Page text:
Is Adam Posen talking about Germany - or the US?
from Follow the Money

Is Adam Posen talking about Germany - or the US?

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Dan Drezner (and Mark Thoma) liked Adam Posen’s critique of Germany’s emphasis on “competitiveness.”  But when I read parts of Posen’s argument, I kept thinking that he was describing the US or China, not Germany.   Posen writes:

If exports are the public criterion of economic success, policymakers can meet that goal only by self-destructive means: depreciating a country's currency, thus eroding the purchasing power and the accumulated wealth of citizens; depressing wages in export sectors, either directly or through relative deflation vis-à-vis trading partners, thus cutting real incomes and domestic demand; subsidizing or protecting exporting companies, thus distorting investment decisions and locking in old technologies and businesses at the expense of new entrants…… No example better illustrates the costs to an economy of distraction by export competitiveness than Germany in recent years. 

A weak currency, restrained wage growth (falling real wages) and tax subsidies for any firm that wants to put up a manufacturing plant … hmmm.    What part of that description doesn't apply to the United States?     

Germany cannot credibly be accused of having a weak currency policy.   Sure, German inflation has been lower than inflation elsewhere in Europe, improving Germany’s position inside the Eurozone.  But the Euro itself is hardly weak.    And Germany sells a lot of goods to countries outside of the eurozone; more than your typical European economy.

The dollar, by contrast, is weak against the currencies of almost all countries whose central banks who do not actively prop the dollar up.   Benign neglect and all.  The US won’t take steps to keep its currency from depreciating – it outsources that task to the Chinese.  The result is that the RMB is weak v the dollar and the dollar is weak v the euro and the RMB is really weak v the euro (the yen is too … ).

The US is hardly immune from the temptation to offer tax breaks for manufacturing firms.    The US may not have a national industrial policy.  Or an exporting Mittelstand.  But most states will offer any firm willing to build a plant in their state rather significant tax breaks.   Ask German auto firms.   Ask South Carolina.  Ask Alabama.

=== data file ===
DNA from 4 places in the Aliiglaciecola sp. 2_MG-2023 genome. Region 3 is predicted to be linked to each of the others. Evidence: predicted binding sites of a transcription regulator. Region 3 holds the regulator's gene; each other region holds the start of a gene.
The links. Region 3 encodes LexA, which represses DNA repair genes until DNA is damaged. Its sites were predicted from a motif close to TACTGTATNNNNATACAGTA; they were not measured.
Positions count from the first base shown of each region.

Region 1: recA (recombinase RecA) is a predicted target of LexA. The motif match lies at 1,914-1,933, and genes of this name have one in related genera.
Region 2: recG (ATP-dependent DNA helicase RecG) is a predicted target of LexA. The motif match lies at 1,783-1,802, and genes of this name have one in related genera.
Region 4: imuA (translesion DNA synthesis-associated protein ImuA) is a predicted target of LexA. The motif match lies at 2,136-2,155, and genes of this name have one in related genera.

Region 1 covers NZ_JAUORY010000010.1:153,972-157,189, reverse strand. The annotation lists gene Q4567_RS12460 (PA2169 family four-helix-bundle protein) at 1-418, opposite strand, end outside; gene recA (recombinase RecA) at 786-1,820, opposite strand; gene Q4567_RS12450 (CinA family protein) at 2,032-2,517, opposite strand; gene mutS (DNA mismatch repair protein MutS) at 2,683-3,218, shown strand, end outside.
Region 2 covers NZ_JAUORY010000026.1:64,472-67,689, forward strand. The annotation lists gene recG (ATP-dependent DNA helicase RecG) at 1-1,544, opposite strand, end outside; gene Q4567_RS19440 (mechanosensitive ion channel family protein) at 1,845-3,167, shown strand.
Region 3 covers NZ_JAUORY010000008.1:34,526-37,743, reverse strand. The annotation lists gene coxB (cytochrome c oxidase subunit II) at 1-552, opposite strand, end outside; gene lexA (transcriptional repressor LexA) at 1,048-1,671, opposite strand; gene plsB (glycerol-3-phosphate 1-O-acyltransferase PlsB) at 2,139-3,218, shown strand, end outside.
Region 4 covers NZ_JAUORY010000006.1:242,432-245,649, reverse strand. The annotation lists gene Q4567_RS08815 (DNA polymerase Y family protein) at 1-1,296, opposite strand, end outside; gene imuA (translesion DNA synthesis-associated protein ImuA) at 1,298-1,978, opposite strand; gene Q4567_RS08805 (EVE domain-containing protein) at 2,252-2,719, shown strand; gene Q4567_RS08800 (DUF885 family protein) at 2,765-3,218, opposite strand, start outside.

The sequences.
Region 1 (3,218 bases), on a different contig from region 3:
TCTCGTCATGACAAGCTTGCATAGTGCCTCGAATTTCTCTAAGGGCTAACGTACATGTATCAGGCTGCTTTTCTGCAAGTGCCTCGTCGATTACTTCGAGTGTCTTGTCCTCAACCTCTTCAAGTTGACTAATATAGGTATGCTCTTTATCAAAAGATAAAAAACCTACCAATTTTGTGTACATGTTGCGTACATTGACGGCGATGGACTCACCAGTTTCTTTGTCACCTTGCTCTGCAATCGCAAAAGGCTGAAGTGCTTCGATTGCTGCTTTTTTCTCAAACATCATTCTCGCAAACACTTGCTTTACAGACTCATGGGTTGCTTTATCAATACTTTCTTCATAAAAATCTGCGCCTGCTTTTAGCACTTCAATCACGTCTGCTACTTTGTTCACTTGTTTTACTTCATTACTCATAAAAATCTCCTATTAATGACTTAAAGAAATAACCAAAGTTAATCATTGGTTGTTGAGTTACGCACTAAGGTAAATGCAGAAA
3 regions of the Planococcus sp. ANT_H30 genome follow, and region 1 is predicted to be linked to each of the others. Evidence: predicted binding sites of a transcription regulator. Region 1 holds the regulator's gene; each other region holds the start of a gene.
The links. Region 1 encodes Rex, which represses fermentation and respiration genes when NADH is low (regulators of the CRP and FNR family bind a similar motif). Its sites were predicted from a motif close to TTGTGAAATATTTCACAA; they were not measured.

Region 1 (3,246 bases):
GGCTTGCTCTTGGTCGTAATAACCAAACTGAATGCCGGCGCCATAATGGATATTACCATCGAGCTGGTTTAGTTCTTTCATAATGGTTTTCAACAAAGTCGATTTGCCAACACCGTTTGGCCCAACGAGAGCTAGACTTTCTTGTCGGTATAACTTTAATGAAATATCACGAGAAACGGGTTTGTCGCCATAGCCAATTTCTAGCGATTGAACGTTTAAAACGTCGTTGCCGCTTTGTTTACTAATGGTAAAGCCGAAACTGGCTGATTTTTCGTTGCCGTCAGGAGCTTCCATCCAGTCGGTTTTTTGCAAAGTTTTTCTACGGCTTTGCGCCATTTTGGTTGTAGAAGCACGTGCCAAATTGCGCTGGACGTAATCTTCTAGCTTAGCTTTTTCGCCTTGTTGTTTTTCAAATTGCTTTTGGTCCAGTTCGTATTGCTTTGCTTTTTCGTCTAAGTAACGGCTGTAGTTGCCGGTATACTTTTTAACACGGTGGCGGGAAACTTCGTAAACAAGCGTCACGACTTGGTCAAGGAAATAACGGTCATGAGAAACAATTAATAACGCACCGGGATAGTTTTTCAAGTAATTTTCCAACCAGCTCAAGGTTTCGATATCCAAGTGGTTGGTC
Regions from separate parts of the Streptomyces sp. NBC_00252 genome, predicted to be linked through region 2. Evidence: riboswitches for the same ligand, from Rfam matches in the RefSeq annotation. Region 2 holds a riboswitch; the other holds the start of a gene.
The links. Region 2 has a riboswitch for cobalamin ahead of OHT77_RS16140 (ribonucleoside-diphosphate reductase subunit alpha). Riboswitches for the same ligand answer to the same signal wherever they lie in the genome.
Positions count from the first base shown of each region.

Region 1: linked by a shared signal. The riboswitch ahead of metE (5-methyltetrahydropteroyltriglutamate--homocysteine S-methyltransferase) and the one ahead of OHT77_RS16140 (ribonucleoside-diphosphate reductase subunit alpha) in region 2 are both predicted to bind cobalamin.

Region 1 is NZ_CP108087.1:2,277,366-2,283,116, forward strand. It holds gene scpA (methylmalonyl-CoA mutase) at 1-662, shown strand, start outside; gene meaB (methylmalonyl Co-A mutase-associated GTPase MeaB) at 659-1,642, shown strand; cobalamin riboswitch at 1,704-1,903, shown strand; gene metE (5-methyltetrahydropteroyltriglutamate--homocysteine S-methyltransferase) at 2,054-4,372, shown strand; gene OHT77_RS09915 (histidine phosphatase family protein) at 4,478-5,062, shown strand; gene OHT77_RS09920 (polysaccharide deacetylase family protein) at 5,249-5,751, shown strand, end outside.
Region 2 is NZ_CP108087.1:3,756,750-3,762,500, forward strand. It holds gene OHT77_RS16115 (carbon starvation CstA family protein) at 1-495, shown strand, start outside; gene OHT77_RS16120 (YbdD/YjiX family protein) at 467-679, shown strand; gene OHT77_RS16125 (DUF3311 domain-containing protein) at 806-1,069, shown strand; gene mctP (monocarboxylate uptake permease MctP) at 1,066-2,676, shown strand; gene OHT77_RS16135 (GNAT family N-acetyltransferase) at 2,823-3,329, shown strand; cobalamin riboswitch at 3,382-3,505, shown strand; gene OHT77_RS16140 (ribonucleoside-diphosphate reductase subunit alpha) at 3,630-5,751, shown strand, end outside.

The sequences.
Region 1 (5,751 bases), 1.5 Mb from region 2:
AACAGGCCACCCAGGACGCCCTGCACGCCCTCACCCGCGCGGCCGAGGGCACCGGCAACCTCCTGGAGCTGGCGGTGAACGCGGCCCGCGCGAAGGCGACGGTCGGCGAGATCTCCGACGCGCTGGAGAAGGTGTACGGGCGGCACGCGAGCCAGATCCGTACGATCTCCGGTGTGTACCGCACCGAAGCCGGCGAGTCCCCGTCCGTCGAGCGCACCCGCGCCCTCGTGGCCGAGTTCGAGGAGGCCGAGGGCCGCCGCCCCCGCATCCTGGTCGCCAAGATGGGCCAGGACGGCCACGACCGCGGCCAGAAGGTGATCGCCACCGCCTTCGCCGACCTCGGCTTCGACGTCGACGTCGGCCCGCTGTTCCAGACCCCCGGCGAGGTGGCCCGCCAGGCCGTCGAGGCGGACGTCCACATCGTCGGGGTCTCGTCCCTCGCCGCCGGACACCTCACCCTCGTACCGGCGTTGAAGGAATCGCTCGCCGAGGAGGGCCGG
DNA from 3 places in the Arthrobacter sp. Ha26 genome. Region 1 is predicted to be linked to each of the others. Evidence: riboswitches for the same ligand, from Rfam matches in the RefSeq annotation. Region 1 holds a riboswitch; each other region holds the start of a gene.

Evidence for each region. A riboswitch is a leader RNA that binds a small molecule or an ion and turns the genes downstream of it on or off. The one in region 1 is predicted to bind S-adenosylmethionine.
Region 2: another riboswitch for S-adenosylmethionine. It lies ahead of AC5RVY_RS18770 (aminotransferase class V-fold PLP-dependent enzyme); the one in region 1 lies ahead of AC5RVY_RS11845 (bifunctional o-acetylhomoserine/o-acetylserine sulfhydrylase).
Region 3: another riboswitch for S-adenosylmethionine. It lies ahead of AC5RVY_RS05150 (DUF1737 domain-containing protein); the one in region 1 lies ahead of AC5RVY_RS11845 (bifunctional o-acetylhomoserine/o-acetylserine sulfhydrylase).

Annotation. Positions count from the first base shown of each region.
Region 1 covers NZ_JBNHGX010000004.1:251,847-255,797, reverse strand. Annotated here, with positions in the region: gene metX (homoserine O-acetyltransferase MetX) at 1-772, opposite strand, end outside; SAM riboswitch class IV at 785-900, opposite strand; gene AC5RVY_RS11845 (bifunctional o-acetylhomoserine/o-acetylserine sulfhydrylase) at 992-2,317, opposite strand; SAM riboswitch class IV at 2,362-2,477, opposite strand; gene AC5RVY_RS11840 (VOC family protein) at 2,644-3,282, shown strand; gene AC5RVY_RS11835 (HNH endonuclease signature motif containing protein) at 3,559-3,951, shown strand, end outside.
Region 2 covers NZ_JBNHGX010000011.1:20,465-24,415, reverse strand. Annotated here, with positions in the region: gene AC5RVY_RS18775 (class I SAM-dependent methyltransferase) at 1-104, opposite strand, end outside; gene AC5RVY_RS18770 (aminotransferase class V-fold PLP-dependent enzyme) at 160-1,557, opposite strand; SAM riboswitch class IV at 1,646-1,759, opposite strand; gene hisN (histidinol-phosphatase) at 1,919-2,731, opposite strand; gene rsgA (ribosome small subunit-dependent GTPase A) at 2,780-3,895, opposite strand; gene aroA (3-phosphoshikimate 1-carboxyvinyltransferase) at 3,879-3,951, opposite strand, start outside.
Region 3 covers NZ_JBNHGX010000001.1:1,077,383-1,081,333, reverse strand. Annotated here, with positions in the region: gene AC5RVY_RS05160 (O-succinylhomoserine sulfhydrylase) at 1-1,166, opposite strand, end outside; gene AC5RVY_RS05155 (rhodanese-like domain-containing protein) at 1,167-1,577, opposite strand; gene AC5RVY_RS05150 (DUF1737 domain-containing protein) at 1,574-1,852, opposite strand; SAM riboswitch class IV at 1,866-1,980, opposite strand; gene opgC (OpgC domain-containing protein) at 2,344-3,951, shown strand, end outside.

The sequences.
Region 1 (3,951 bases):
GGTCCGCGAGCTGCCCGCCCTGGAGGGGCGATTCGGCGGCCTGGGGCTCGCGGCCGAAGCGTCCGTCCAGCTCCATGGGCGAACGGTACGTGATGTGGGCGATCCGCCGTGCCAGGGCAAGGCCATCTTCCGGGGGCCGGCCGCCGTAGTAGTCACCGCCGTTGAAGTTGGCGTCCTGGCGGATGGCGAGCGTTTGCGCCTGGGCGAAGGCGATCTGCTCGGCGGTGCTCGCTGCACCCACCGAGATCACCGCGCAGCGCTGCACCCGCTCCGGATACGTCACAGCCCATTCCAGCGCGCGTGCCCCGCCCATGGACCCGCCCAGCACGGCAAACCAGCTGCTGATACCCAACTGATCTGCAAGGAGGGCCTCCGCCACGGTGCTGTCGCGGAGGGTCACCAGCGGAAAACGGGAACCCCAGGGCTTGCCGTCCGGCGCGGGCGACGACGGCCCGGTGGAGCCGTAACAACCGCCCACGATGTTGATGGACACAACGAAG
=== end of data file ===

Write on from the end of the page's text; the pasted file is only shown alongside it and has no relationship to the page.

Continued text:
Real wage growth in Germany has been rather restrained.  Posen – and many others – believe Germany has increased its competitiveness by limiting the growth in everyone’s wages rather than engaging in true labor and product market liberalization.    Alas, the US has – compared to Germany – quite liberal labor and product markets.   And the result has been more or less the same, best I can tell.  

Real wage growth has certainly lagged productivity growth in the US.   At least for everyone who is not a CEO, a hedge fund manager or running a private equity shop.

Ironically, the same is true of China.   Wage growth hasn’t kept up with productivity growth.  See Figure 9 of the World Bank’s quarterly report (on p. 14).  That one puzzles me.   Hecksher-Ohlin may explain weak real wage growth in the US and Germany as China integrates into the global economy, but it predicts strong real wage growth in China …  

I am not quite sure it is fair to blame either Germany’s focus on competitiveness or Germany’s labor market institutions for  weak German real wage growth when weak real wage growth seems to be a global phenomenon.  Profits are rising relative to GDP in the US, China and Germany despite differences in their labor market institutions.

Indeed, I think you can make a credible case that weak German domestic demand growth stems directly from the uncertainties associated with reforming German labor market institutions and the resulting rise in household savings.  Germany hasn’t had a policy of restraining aggregate demand so much as a policy of making (limited) reforms in its existing institutions.  And the result of those reforms has been more precautionary savings and weak demand growth. 

Of course, the other reason for weak demand growth is the fact that Germany’s housing market hasn’t had the froth characteristic of the US market – or the English, French or Spanish markets.   I don’t think that is a byproduct of Germany’s emphasis on competitiveness …

Above all, it seemed strange for an American – even one as well-versed in German economics as Posen – to criticize Germany for stimulating exports with a weak currency policy.  Right now, the dollar, not the euro, is weak.   And the dollar’s slide v. the euro has had an impact on the United States “competitiveness” in third party markets.    It is a big reason why US exports have been growing at a nice clip over the past three years.

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